The Four-Day Work Week: Boon or Bane?

The Four-Day Work Week: Boon or Bane?

India’s work culture is synonymous with overtime, working on weekends or holidays, and being one call away almost all the time for an official task. Predominantly, Indian employers do not value the personal time of their employees. Since this culture has been established, many Indian employees too believe that the more they work, the better it is. Even those who don’t subscribe to this erroneous outlook are victims of it since they have to comply with it to safeguard their financial interests against the stiff competition, they face from the perennially overflowing pool of labour supply.

New Policy:

In the backdrop of such a toxic overworking culture, comes a breath of fresh air; the Union Ministry of Labour and Employment is proposing an optional Four-Day Work Week. Employers and employees can together choose a four, five or six-day week, depending on their preferences. “It will now be mutually agreed to by the employees and employers as to what is appropriate for them” said Labour Secretary Apurva Chandra.

While this may seem exciting for employees at first, the stench of the older laws still exists, as there is no change in the 48-hour weekly limit on the number of working hours. To put that in perspective, a four-day work week will involve 12 official hours on each working day, for a company that opts for it. A 6-day week will involve 8 hours of official work and a 5-day week, close to ten hours a day.

Pros and Cons:

The possibility of a Four-Day work week has certain pluses and minuses for both employers and employees, as detailed below:

Past Experiments:

The global demand for a shorter week is high. In 2018, The Workforce Institute at Kronos and Future Workplace surveyed nearly 3000 workers across 8 countries as part of a study, and most people said they would prefer a shorter work-week.

Globally there have been instances of companies that experimented with or adopted the 4-Day culture and saw an improvement in employee welfare and the performance of the company. One of the most recent and popular examples is that of Microsoft in Japan in 2019, when productivity increased by 40%. It also conserved office resources, as reflected in the reduction in the number of pages printed (58.7%) and electricity consumed (23.1%).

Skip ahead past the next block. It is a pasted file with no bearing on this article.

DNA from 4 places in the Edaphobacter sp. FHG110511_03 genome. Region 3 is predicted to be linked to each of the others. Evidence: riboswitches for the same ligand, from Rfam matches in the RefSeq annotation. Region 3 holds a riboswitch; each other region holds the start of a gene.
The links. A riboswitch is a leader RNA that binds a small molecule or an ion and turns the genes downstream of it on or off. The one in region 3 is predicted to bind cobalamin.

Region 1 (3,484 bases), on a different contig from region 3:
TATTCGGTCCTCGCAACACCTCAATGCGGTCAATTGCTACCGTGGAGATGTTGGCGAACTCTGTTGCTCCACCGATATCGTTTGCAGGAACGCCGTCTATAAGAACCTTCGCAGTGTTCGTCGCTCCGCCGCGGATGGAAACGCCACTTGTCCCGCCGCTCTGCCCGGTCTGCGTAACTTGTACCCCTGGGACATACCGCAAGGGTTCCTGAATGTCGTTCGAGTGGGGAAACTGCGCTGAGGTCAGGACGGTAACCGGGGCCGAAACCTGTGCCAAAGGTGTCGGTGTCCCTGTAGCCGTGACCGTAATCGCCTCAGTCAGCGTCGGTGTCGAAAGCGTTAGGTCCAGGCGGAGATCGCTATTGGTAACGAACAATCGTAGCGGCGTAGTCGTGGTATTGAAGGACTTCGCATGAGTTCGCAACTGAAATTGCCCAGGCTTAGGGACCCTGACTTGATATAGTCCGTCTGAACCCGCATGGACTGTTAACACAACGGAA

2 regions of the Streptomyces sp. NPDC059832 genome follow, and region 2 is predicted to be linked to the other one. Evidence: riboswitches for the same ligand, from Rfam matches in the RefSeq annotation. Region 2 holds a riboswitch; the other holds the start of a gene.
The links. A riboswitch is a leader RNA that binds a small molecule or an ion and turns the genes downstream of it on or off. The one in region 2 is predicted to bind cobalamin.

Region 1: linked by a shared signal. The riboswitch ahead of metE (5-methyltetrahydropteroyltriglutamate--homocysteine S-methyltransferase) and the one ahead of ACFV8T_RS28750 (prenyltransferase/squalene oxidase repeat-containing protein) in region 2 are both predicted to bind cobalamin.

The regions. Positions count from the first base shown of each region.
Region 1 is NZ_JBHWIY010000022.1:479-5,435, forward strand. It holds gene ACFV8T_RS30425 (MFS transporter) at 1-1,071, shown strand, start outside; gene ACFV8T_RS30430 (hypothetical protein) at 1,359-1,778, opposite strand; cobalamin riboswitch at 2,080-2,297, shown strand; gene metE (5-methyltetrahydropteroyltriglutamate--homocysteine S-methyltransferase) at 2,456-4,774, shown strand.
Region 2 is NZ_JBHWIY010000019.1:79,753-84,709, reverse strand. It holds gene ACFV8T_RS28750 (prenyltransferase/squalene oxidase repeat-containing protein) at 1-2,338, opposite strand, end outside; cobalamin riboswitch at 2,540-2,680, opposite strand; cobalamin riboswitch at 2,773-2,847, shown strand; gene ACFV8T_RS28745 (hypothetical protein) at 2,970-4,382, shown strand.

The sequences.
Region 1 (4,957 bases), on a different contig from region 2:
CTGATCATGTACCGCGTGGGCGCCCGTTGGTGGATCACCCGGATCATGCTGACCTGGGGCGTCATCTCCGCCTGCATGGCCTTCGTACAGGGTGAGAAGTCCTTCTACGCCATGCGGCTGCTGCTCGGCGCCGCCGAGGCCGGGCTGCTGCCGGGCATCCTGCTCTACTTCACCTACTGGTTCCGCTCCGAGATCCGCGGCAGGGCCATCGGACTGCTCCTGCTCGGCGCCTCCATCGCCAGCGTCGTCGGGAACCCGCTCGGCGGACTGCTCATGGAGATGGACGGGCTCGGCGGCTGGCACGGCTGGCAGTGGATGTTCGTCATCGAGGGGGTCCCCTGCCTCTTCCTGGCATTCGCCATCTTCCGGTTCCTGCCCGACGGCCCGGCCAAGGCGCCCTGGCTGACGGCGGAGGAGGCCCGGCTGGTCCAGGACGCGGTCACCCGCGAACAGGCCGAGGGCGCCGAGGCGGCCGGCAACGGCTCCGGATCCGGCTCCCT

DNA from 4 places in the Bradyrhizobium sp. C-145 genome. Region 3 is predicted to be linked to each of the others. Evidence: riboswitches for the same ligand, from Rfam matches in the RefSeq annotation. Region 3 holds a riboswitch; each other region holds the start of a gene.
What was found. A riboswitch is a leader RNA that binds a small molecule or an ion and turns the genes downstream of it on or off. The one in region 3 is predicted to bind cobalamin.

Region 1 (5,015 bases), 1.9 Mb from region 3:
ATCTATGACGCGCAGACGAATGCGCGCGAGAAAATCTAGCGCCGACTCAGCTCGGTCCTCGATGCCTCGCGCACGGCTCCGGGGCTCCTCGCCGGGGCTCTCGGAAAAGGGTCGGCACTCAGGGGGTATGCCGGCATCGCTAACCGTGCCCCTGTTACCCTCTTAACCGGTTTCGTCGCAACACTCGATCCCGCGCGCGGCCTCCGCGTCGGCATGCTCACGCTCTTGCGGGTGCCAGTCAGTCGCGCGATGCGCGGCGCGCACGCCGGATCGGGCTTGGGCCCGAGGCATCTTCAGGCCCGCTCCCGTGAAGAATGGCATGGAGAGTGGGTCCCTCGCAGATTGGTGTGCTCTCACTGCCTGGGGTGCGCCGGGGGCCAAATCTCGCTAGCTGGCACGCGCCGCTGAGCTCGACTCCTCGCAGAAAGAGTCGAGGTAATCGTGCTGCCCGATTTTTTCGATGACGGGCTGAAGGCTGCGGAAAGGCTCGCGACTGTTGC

Perpetual Garden, an estate-planning firm in New Zealand, has adopted the 4-day work week permanently, after experiments pointed to a win-win situation for both employers and employees.

In India too, Beroe Inc., which is a pioneer in the market intelligence and compliance space, piloted and implemented the 4-day work week in 2017 after seeing a huge jump in productivity (200%), increase in customer satisfaction by 10%, reduction in employee-attrition to a third of previous levels, and increase in employee satisfaction from 3 to 4.3 out of 5.

Making it work:

The 4-day work week can be beneficial, both operationally and financially, for companies and employees, provided that the spirit of the proposed policy is upheld. There must be a paradigm shift in the way the workforce as a whole perceives the number of hours worked. Increase in number of hours does not mean more output, and can actually be detrimental to productivity.

Since the proposed labour law is optional, companies have the added benefit of being able to try it out, and adjusting the suitability according to their specific needs. Strict enforcement of non-working days is essential for the success of the 4-day week. Support systems and modified employee welfare mechanisms can accelerate the journey to success based on multiple parameters, such as employee satisfaction, resource optimisation and financial results.

To sum up:

The four-day work week system is advantageous in the long run. However human beings have a tendency to hold on to their comfort zone. An overarching shift in perspective regarding the four-day work week must occur in all the stakeholders in the entire value chain, for it to be a success. Active change management practices can be initiated by corporate leaders – increasing awareness about the advantages, addressing concerns of stakeholders (particularly customers), guiding subordinates in the transition and correlating the shift with key performance indicators.  Such a shift in perspective across stakeholders must also reflect in the support services available to an individual in taking care of his/her personal responsibilities like children, aged parents and the home front. This will consequently benefit those working in such industries too.

When a change in mind-set regarding the number of working days in a week happens and reflects in society, the benefits can be reaped for a long period after the transition.

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